This is a guest post from Mei, aka MarcieMom, who blogs about child and toddler eczema on EczemaBlues.com. Mei has a baby girl with eczema, and is passionate about helping other families with eczema. She leads many eczema initiatives, including a national eczema fund, a support group and illustrates an eczema picture book ‘A to Z Animals are not Scratching!’.
Eczema is a chronic condition, characterised by itchy, sometimes red, rashes. It’s also described as the itch that rashes! My baby, Marcie, has eczema from two weeks old and ever since then, I must have said ‘Stop Scratching!’ countless times (whether or not she understood it!). However, asking (or shouting!) our child not to do something is less effective than rewarding him/her for not doing it. It can also be annoying to the child to be told time and again not to scratch, when it’s something so terribly difficult to control. Marcie, being almost 3 year-old now, has started to proclaim:
“I WANT TO SCRATCH”
Why do children (and even adults) scratch their eczema?
Scratching is like a reflex and a relief to the itch – apparently, by scratching, the nerves trigger the body to release endorphins that gives a feel-good feeling and block pain information. Also scratching damages the itch nerves temporarily, which takes from a few seconds to hours to be repaired.
Scratching can also sometimes become habitual, where a normal response (i.e. scratching) becomes habitual and more situations result in the scratching. Dr Christopher Bridgett, explains more in this post on habit formation and how to reverse the scratching habit.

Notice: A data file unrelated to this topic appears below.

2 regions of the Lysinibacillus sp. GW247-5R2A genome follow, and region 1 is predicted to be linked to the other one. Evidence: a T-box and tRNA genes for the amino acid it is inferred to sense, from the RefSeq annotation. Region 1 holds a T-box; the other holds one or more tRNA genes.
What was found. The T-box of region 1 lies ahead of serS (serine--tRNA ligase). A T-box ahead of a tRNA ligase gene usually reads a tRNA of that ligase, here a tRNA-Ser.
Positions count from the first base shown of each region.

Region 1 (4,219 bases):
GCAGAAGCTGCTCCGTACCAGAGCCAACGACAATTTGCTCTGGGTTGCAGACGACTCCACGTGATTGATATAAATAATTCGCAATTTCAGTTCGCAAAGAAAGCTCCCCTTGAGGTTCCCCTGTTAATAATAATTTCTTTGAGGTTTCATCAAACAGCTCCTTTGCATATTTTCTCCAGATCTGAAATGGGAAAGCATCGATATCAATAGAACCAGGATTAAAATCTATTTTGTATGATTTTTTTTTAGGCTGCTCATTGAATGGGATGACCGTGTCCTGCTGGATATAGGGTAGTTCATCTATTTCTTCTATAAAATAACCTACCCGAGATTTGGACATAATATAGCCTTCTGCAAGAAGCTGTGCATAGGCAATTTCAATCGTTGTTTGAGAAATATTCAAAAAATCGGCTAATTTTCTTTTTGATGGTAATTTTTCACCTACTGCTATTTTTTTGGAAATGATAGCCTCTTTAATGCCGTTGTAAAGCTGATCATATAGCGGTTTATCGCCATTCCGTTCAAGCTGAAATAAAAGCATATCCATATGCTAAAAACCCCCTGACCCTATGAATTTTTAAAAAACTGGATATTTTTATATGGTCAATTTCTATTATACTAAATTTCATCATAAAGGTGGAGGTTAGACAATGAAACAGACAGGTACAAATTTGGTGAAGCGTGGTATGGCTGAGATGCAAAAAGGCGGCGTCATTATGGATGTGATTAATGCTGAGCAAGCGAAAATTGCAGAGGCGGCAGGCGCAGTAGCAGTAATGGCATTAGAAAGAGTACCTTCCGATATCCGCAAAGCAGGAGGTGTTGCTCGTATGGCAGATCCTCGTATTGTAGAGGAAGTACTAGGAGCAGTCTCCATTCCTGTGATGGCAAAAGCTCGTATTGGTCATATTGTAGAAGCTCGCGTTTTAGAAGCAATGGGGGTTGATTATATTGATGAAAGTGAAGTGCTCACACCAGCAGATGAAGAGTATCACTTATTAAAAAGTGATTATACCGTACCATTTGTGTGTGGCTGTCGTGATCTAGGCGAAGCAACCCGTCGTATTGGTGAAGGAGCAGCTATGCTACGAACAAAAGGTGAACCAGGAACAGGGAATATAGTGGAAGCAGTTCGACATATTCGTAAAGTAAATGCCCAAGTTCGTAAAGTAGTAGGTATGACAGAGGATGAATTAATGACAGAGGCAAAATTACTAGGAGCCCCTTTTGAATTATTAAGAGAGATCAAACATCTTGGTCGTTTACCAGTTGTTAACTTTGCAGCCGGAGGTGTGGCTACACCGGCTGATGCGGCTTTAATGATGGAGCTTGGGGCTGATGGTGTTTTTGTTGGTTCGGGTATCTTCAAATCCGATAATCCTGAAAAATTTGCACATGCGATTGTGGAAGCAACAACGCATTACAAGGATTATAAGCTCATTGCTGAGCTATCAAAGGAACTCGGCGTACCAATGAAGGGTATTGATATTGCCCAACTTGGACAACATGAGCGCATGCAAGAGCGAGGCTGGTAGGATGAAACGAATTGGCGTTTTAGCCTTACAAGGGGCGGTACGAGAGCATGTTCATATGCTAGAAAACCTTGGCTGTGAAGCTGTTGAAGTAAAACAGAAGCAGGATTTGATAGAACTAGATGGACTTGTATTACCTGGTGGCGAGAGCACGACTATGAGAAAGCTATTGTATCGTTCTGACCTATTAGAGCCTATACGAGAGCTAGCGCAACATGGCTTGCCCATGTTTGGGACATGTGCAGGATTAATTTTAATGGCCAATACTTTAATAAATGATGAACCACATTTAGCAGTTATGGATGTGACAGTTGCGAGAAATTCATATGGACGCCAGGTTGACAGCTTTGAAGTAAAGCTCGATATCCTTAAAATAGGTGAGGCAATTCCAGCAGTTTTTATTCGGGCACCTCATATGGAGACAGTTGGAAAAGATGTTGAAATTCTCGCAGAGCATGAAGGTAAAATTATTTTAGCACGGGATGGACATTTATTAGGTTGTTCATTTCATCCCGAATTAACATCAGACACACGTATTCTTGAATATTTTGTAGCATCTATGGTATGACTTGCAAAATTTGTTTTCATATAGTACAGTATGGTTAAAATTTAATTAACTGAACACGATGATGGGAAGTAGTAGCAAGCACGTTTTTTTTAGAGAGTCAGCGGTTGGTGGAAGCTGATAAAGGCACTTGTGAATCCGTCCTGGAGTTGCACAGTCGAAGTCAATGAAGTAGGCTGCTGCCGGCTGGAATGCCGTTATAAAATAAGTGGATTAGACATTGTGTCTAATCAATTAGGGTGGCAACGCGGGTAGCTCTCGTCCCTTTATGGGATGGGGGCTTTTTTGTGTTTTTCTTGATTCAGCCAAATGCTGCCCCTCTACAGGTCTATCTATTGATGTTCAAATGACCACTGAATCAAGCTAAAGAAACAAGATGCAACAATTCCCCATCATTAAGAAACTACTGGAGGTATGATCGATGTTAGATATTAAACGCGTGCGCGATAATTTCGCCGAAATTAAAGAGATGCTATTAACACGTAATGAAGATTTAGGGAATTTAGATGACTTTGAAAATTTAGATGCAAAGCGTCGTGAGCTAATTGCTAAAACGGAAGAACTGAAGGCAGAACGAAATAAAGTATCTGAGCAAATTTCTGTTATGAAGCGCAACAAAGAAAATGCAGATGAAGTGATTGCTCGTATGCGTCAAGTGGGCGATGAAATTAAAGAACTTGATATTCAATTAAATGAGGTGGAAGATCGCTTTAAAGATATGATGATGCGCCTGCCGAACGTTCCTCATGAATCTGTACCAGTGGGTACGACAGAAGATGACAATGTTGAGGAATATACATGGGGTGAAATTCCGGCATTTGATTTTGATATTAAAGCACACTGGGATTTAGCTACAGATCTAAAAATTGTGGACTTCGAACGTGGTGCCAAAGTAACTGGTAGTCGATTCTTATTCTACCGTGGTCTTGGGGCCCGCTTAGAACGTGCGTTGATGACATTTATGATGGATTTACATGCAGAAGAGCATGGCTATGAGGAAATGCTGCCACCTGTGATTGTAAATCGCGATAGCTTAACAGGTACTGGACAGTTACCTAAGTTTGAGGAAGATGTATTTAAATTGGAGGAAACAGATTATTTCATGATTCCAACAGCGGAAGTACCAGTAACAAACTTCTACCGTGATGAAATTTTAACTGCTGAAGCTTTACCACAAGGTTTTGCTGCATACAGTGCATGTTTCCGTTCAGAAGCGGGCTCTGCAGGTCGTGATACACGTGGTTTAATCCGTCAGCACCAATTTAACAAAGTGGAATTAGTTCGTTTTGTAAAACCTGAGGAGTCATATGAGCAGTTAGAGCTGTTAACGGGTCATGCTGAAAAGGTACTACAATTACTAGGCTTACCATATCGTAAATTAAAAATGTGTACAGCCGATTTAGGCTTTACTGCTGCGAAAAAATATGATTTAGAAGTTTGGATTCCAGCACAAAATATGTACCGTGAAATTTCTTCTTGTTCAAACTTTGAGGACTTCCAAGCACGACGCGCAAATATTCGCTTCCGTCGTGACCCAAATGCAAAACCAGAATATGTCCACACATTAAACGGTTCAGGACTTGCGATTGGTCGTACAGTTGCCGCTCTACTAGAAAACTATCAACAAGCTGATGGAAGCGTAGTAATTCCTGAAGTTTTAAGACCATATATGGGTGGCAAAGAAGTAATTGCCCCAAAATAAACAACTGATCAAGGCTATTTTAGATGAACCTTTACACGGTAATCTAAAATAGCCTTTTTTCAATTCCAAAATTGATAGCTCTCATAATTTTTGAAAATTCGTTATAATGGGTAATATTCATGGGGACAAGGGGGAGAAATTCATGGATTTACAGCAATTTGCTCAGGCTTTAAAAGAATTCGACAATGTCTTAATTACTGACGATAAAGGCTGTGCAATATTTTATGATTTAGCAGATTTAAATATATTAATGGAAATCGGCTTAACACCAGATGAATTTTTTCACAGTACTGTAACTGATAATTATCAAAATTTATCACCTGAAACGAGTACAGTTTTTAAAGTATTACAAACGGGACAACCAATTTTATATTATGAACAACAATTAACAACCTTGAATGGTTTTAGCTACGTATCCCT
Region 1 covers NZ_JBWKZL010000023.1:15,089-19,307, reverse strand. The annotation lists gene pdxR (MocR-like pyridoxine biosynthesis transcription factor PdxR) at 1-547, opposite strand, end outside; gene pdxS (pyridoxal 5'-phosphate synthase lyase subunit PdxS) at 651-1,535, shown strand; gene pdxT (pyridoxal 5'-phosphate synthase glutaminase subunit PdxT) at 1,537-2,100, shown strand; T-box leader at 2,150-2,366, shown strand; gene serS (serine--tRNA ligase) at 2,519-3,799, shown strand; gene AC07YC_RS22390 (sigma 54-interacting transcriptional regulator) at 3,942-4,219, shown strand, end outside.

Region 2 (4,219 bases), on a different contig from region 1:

Definitely, No Scratching!
Scratching is however, very bad for the child, as it:
- Damages the skin barrier, making it even more vulnerable to irritants
- Damages the skin cells, resulting in the release of more itch signals (that leads to even more scratching!)
- Causes inflammation and infection.
Toddler eczema – Rewarding the Child instead
To reduce the scratching, the eczema has to be managed – good skin care routine, moisturizing, being aware of known allergies and avoiding them, appropriate topical treatment under doctor’s supervision are needed. While we are managing our child’s eczema, there would still be itchy and scratchy times.
We can manage these by:
- Using habit reversal techniques, such as replacing the scratching with holding the itchy skin
- Distracting the child, for instance with sign language and colouring.
- Protecting the skin with short finger nails, eczema clothing that wraps the fingers and last but not least,
- Rewarding the child for not scratching!
Some milestones that you can set up to reward your child might include:
- Not scratching during bedtime
- Not scratching in the day
- Not scratching the particular patch of eczema flare
- Moisturizing himself/herself after shower
- Soaking in the bath oil in the bath tub
- Did a craft instead of scratching today
- Replaced the scratching with another action, e.g. holding tight/ tapping the skin.
It’s not going to be easy for both us the parents, and our children, to stop the itch and the scratching in toddler eczema.
We try our best to make life happier by a using a happy reward chart instead of shouting: